On the question of monetary policy, also particularly as a consequence of the financial crisis, the central banks had to use a multitude of instruments to deal with the crisis, as lenders of last resort, as market makers. They also had to act on the quantity of money as opposed to interest-rate setting. They had to co-operate with each other and give lines of credit to each other. So, there has been a whole series of different instruments used in the context of the crisis many of which will not be used if there was no crisis. But there is now questioning whether central banks should generally be looking at multiple instruments and multiple indicators and not be solely focused on one particular price index.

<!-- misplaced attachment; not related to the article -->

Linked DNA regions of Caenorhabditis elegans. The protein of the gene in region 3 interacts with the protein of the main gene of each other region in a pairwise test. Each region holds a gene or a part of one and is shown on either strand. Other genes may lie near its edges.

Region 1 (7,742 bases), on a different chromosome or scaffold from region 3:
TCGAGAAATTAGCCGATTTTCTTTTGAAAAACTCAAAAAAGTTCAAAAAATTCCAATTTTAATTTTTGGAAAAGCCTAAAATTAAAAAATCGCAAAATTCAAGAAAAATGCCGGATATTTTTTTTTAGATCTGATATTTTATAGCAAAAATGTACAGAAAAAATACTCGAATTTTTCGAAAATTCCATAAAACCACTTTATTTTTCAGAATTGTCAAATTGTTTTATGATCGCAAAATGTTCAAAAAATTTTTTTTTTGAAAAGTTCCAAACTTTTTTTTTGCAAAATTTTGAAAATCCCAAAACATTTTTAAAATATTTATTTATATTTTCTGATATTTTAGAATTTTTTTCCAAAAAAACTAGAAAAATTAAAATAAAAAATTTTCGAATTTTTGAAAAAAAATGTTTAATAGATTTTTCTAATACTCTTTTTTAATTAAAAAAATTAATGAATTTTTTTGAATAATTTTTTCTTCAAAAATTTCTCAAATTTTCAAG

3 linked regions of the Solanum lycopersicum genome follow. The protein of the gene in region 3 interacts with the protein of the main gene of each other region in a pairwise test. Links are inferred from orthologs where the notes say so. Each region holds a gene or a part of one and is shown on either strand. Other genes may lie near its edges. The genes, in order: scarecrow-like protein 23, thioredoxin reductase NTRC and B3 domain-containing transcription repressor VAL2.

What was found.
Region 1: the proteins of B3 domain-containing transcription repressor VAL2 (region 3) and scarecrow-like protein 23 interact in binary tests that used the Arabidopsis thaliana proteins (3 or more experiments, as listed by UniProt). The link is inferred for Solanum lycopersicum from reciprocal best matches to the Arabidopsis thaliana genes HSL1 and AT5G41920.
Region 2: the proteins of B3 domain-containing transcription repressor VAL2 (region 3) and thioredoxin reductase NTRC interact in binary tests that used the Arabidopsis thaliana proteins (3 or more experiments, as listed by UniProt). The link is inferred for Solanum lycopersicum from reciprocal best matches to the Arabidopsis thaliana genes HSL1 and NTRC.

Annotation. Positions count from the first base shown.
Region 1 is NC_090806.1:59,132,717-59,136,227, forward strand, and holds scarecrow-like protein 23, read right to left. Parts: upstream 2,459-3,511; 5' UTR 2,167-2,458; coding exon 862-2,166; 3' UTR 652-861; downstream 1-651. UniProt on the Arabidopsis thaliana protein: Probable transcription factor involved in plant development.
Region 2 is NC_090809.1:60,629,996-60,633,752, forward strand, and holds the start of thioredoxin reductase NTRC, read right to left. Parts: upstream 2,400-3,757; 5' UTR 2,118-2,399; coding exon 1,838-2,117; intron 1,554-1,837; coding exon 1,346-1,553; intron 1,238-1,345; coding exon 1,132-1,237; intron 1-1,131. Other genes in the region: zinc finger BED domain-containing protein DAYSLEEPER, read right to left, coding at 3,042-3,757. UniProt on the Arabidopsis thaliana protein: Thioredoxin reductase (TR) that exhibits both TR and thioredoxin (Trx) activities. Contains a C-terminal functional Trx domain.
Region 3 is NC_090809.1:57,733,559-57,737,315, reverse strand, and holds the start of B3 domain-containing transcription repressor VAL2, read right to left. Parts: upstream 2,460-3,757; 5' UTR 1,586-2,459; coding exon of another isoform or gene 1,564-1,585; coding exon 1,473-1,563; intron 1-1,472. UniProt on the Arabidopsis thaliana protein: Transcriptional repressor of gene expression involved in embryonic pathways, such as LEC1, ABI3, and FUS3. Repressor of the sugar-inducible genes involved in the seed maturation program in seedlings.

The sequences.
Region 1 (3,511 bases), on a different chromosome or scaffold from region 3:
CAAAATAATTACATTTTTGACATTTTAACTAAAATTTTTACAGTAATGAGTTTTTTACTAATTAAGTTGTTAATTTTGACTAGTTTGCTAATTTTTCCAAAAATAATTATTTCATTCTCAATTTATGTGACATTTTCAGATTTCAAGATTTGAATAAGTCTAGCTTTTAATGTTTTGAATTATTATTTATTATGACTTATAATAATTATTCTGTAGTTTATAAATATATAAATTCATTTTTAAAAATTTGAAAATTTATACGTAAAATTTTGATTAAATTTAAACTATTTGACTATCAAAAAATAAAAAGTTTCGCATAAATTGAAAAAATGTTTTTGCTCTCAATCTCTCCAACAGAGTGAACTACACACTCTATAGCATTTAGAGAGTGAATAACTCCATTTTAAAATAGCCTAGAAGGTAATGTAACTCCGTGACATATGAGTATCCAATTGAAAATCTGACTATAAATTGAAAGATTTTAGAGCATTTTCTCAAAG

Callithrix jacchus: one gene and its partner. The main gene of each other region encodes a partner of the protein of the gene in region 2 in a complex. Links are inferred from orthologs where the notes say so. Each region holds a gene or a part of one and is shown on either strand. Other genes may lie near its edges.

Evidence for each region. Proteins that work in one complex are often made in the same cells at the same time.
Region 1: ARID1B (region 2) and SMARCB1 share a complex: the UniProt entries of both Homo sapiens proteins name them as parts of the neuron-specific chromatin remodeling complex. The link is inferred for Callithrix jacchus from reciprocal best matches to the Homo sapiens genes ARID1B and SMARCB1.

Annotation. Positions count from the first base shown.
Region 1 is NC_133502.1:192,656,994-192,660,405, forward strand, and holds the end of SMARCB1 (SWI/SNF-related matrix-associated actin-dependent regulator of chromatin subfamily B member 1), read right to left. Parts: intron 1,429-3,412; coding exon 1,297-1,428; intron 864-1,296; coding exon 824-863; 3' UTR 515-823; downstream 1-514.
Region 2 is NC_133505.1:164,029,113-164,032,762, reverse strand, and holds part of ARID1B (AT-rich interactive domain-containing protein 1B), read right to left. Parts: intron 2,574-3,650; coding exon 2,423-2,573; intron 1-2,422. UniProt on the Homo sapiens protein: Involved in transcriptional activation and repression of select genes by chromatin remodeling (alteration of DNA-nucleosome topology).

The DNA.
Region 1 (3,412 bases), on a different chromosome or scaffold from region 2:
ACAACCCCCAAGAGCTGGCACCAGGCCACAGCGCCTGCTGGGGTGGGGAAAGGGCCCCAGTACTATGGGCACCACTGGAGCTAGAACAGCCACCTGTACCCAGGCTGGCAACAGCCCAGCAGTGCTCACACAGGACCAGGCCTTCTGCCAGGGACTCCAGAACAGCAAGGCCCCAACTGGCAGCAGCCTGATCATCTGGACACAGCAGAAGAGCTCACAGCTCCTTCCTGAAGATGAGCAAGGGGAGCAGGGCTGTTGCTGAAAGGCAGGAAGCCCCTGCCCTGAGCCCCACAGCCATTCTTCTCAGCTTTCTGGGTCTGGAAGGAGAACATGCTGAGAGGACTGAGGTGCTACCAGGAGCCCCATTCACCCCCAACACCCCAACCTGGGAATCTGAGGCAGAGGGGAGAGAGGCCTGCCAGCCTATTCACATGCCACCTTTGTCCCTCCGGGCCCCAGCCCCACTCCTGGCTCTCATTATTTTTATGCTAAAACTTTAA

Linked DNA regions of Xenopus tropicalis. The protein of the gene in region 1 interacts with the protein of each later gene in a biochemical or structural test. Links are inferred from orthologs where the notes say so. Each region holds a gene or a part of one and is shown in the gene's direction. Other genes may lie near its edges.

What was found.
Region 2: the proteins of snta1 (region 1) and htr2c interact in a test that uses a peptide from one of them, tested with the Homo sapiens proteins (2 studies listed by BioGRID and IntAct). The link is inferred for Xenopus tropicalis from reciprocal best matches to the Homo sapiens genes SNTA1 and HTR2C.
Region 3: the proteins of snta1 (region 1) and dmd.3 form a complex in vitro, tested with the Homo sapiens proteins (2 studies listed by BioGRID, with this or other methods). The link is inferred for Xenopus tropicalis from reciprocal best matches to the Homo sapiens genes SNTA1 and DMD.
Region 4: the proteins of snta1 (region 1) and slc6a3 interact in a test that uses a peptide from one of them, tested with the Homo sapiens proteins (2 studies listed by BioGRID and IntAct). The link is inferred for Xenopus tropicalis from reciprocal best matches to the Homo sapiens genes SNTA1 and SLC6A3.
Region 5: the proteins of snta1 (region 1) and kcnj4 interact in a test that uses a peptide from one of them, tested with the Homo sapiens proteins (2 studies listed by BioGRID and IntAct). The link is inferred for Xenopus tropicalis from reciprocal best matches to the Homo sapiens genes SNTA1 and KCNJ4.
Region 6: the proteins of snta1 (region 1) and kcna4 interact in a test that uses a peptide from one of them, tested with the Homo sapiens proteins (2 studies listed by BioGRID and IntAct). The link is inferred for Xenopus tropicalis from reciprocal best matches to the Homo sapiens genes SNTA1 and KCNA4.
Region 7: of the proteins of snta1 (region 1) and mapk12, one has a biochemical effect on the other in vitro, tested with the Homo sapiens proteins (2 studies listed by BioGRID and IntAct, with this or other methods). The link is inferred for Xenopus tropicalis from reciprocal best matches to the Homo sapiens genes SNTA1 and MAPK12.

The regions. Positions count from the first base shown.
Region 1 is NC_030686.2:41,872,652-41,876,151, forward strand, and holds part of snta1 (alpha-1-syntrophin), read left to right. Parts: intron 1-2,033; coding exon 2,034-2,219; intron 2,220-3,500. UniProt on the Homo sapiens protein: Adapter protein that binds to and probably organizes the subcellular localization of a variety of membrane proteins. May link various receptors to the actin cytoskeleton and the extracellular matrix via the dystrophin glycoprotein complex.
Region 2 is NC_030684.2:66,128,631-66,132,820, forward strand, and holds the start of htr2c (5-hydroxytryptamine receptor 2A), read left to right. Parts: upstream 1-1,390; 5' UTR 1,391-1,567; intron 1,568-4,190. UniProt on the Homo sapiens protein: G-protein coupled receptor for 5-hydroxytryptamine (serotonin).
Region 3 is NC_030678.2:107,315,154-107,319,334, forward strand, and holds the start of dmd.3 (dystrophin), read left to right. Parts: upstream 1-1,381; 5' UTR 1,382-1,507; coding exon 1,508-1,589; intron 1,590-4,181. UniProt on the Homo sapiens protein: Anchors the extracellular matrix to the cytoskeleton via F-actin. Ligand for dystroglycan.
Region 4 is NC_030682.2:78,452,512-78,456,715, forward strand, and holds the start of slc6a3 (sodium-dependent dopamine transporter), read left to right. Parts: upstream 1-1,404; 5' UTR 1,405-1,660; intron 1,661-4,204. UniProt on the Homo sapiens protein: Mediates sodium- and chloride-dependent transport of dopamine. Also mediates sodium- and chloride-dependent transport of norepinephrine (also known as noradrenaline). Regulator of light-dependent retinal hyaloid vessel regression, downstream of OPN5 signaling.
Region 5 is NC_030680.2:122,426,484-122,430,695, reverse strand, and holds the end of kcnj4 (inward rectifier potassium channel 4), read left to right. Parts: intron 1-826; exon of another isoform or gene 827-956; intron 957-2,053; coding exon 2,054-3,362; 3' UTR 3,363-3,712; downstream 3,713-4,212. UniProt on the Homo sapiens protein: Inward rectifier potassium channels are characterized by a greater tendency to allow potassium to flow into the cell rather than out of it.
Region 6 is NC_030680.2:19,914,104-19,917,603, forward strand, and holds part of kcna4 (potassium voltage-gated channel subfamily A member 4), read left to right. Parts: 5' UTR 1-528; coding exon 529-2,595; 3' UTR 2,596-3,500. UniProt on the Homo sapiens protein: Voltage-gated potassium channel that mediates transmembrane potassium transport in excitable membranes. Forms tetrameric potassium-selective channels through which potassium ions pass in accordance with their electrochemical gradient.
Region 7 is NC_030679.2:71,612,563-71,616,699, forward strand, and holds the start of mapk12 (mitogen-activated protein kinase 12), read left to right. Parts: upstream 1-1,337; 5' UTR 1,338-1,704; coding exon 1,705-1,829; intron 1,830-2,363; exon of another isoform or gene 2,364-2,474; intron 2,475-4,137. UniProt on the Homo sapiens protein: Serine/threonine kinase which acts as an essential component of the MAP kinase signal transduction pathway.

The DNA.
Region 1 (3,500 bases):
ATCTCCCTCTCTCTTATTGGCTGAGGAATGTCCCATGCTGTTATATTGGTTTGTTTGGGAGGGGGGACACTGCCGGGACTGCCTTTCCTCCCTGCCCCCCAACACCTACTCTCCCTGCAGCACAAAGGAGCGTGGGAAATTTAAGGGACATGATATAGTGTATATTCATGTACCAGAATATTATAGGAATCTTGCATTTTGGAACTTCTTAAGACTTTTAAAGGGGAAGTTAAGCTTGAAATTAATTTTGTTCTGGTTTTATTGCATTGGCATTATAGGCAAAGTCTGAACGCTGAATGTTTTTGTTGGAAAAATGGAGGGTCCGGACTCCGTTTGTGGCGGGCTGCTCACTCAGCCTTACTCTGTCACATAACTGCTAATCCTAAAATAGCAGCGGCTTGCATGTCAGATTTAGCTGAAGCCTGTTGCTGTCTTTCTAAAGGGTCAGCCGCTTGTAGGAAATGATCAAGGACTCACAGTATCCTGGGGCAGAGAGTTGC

Connected with that issue is what central banks do, for instance, in the face of rising asset prices. There was a view well articulated by Greenspan that there is not much central banks can do or should do. Basically they just have to watch and act after something has happened. Basically, that you cannot spot a bubble.  You don’t know when the bubble is reaching its height. There is another view that even if you can take the kind of actions that you will need to take will be so draconian that it will really harm the economy. Those were the kind of views that existed.